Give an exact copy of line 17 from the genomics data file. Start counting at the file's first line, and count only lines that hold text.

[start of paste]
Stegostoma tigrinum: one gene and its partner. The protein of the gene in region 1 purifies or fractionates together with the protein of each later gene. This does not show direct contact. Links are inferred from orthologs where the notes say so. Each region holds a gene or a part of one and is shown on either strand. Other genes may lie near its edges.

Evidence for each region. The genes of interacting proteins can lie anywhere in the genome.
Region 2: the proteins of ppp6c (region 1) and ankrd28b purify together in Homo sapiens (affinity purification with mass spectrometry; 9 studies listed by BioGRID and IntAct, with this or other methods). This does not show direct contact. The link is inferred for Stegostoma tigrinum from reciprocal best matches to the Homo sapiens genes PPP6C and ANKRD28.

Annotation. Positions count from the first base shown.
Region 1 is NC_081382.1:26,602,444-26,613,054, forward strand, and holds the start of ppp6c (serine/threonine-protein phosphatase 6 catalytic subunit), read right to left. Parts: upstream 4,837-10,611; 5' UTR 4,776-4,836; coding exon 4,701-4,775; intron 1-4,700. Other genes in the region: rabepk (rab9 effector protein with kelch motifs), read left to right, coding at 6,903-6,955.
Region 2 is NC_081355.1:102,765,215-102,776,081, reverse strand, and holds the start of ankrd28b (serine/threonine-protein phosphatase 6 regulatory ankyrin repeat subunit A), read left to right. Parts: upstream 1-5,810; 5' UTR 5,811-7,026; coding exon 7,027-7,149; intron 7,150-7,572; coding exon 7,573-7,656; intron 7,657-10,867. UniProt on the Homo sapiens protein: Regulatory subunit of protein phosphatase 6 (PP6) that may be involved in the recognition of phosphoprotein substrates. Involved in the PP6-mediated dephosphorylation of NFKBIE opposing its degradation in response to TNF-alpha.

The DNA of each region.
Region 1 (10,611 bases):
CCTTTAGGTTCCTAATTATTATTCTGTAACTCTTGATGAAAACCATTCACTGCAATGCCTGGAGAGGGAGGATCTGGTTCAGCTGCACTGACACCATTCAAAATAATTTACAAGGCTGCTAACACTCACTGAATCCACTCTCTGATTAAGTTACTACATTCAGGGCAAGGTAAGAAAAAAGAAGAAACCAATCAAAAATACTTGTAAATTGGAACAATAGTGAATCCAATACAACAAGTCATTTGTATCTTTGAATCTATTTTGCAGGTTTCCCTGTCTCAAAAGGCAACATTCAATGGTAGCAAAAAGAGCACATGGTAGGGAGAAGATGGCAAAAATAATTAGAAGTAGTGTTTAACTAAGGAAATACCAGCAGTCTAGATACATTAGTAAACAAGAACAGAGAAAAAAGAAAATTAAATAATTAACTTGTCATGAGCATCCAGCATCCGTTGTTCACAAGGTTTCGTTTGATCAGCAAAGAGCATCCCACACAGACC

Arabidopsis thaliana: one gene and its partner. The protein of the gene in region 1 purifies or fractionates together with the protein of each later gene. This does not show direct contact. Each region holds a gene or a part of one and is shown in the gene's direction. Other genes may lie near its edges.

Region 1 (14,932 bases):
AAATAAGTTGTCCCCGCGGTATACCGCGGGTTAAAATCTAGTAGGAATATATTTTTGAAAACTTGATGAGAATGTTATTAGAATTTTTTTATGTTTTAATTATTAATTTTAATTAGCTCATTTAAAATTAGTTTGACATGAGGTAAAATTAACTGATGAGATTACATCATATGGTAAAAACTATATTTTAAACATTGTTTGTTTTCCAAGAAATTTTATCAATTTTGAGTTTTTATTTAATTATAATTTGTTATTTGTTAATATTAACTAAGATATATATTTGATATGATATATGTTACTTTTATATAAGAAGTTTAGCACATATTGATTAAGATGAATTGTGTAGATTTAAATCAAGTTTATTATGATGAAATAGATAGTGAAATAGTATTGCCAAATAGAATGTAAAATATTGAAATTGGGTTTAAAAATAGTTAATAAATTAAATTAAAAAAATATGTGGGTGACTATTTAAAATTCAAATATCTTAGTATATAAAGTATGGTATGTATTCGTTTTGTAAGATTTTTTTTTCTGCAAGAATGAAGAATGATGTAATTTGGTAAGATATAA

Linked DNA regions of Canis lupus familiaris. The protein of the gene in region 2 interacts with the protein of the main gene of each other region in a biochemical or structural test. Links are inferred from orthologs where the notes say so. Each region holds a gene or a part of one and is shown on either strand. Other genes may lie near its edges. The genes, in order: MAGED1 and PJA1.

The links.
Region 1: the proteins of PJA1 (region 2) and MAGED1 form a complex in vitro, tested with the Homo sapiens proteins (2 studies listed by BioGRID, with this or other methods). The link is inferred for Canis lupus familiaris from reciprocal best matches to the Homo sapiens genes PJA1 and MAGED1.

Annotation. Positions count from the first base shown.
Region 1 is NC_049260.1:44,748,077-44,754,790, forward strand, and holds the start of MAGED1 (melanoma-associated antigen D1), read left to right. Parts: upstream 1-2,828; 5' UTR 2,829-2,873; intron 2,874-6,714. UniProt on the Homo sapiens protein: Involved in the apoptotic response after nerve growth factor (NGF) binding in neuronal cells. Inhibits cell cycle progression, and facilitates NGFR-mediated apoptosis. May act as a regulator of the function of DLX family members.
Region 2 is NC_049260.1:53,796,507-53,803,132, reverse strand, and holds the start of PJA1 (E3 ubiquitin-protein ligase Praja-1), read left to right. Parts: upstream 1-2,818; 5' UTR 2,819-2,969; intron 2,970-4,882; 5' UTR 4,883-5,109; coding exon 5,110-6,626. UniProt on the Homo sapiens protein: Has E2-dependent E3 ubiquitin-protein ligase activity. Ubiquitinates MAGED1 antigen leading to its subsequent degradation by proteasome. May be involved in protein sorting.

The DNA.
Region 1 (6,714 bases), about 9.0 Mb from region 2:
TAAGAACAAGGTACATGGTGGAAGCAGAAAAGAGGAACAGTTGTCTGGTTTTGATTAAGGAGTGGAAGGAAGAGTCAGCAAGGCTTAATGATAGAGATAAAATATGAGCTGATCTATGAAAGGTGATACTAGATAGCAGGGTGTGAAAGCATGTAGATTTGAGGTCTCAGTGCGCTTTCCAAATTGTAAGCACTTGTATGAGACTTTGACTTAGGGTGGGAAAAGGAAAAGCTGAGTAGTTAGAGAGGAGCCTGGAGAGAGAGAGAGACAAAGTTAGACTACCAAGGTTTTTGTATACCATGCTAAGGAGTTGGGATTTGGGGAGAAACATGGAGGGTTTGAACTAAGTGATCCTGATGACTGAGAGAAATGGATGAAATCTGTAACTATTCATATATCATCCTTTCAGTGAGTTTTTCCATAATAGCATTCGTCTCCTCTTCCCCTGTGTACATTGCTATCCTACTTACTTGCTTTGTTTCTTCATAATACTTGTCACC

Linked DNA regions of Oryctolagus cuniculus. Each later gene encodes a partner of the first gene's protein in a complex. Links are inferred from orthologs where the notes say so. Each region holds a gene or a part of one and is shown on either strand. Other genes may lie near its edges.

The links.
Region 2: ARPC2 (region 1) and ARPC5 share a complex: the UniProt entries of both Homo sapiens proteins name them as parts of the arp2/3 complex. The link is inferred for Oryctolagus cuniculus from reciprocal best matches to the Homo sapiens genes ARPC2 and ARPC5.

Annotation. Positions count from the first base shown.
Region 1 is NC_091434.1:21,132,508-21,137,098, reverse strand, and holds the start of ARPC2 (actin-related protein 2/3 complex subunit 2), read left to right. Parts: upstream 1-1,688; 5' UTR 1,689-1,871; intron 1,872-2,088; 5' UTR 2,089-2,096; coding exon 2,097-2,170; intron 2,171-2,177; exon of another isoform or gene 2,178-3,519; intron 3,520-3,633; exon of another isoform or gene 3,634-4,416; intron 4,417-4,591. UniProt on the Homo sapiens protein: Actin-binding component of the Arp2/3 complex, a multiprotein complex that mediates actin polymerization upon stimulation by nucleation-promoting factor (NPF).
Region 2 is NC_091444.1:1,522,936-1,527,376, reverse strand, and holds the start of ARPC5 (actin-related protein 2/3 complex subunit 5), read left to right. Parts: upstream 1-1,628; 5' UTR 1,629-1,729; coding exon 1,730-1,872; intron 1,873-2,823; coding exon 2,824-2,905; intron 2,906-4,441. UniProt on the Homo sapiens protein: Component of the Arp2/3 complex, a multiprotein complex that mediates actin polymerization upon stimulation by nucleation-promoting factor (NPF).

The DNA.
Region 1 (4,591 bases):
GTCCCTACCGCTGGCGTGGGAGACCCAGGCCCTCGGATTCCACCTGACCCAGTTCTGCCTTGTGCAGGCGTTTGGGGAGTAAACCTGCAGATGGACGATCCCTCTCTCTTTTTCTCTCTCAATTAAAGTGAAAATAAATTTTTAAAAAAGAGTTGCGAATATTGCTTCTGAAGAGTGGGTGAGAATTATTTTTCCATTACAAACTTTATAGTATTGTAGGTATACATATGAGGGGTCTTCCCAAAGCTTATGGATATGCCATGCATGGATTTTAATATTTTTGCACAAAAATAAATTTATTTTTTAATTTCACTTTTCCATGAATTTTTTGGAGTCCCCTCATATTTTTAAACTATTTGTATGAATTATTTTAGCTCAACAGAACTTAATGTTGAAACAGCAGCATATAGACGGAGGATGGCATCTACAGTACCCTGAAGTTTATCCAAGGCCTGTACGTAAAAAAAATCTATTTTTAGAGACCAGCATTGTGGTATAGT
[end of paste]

Region 1 is NC_049260.1:44,748,077-44,754,790, forward strand, and holds the start of MAGED1 (melanoma-associated antigen D1), read left to right. Parts: upstream 1-2,828; 5' UTR 2,829-2,873; intron 2,874-6,714. UniProt on the Homo sapiens protein: Involved in the apoptotic response after nerve growth factor (NGF) binding in neuronal cells. Inhibits cell cycle progression, and facilitates NGFR-mediated apoptosis. May act as a regulator of the function of DLX family members.